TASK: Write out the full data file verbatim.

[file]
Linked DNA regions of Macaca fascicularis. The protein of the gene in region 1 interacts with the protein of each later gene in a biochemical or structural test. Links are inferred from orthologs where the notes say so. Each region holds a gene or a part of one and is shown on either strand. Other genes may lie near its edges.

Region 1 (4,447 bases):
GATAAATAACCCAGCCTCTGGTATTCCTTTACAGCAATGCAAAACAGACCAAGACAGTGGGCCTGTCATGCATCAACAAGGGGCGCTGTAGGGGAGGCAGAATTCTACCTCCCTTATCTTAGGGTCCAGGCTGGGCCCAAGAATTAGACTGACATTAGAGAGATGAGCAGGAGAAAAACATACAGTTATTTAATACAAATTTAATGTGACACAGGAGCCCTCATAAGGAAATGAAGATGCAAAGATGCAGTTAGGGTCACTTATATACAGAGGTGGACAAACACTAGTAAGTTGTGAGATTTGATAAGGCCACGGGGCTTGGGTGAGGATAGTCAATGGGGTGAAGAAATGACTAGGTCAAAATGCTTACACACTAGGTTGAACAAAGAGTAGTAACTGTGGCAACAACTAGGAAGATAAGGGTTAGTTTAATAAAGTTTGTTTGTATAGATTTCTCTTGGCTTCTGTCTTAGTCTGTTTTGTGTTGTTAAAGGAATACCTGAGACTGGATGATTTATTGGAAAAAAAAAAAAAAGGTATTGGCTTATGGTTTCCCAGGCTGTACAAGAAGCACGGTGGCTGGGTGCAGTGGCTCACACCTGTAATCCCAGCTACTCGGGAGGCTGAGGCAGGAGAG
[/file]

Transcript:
Linked DNA regions of Macaca fascicularis. The protein of the gene in region 1 interacts with the protein of each later gene in a biochemical or structural test. Links are inferred from orthologs where the notes say so. Each region holds a gene or a part of one and is shown on either strand. Other genes may lie near its edges.

Region 1 (4,447 bases):
GATAAATAACCCAGCCTCTGGTATTCCTTTACAGCAATGCAAAACAGACCAAGACAGTGGGCCTGTCATGCATCAACAAGGGGCGCTGTAGGGGAGGCAGAATTCTACCTCCCTTATCTTAGGGTCCAGGCTGGGCCCAAGAATTAGACTGACATTAGAGAGATGAGCAGGAGAAAAACATACAGTTATTTAATACAAATTTAATGTGACACAGGAGCCCTCATAAGGAAATGAAGATGCAAAGATGCAGTTAGGGTCACTTATATACAGAGGTGGACAAACACTAGTAAGTTGTGAGATTTGATAAGGCCACGGGGCTTGGGTGAGGATAGTCAATGGGGTGAAGAAATGACTAGGTCAAAATGCTTACACACTAGGTTGAACAAAGAGTAGTAACTGTGGCAACAACTAGGAAGATAAGGGTTAGTTTAATAAAGTTTGTTTGTATAGATTTCTCTTGGCTTCTGTCTTAGTCTGTTTTGTGTTGTTAAAGGAATACCTGAGACTGGATGATTTATTGGAAAAAAAAAAAAAAGGTATTGGCTTATGGTTTCCCAGGCTGTACAAGAAGCACGGTGGCTGGGTGCAGTGGCTCACACCTGTAATCCCAGCTACTCGGGAGGCTGAGGCAGGAGAG